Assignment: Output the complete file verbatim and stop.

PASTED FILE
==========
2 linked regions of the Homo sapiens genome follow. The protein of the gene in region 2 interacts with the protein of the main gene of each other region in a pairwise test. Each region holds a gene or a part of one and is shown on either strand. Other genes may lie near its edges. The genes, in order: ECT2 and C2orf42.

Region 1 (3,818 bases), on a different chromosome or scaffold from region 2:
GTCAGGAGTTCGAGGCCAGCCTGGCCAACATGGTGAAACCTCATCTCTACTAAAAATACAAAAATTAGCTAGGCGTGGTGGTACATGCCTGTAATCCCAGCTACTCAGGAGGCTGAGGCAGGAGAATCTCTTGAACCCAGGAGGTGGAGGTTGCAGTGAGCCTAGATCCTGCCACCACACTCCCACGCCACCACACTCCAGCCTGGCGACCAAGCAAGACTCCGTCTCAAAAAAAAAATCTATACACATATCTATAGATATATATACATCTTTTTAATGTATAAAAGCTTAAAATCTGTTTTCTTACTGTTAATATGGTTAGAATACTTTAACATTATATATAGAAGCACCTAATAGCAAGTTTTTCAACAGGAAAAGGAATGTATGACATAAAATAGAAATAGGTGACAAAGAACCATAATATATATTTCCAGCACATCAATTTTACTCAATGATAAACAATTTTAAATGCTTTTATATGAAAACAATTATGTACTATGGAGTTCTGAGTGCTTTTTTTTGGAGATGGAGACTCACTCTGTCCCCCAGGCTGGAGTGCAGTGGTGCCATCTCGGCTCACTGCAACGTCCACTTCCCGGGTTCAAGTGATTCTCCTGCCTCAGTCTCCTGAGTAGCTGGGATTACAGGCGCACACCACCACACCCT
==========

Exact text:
2 linked regions of the Homo sapiens genome follow. The protein of the gene in region 2 interacts with the protein of the main gene of each other region in a pairwise test. Each region holds a gene or a part of one and is shown on either strand. Other genes may lie near its edges. The genes, in order: ECT2 and C2orf42.

Region 1 (3,818 bases), on a different chromosome or scaffold from region 2:
GTCAGGAGTTCGAGGCCAGCCTGGCCAACATGGTGAAACCTCATCTCTACTAAAAATACAAAAATTAGCTAGGCGTGGTGGTACATGCCTGTAATCCCAGCTACTCAGGAGGCTGAGGCAGGAGAATCTCTTGAACCCAGGAGGTGGAGGTTGCAGTGAGCCTAGATCCTGCCACCACACTCCCACGCCACCACACTCCAGCCTGGCGACCAAGCAAGACTCCGTCTCAAAAAAAAAATCTATACACATATCTATAGATATATATACATCTTTTTAATGTATAAAAGCTTAAAATCTGTTTTCTTACTGTTAATATGGTTAGAATACTTTAACATTATATATAGAAGCACCTAATAGCAAGTTTTTCAACAGGAAAAGGAATGTATGACATAAAATAGAAATAGGTGACAAAGAACCATAATATATATTTCCAGCACATCAATTTTACTCAATGATAAACAATTTTAAATGCTTTTATATGAAAACAATTATGTACTATGGAGTTCTGAGTGCTTTTTTTTGGAGATGGAGACTCACTCTGTCCCCCAGGCTGGAGTGCAGTGGTGCCATCTCGGCTCACTGCAACGTCCACTTCCCGGGTTCAAGTGATTCTCCTGCCTCAGTCTCCTGAGTAGCTGGGATTACAGGCGCACACCACCACACCCT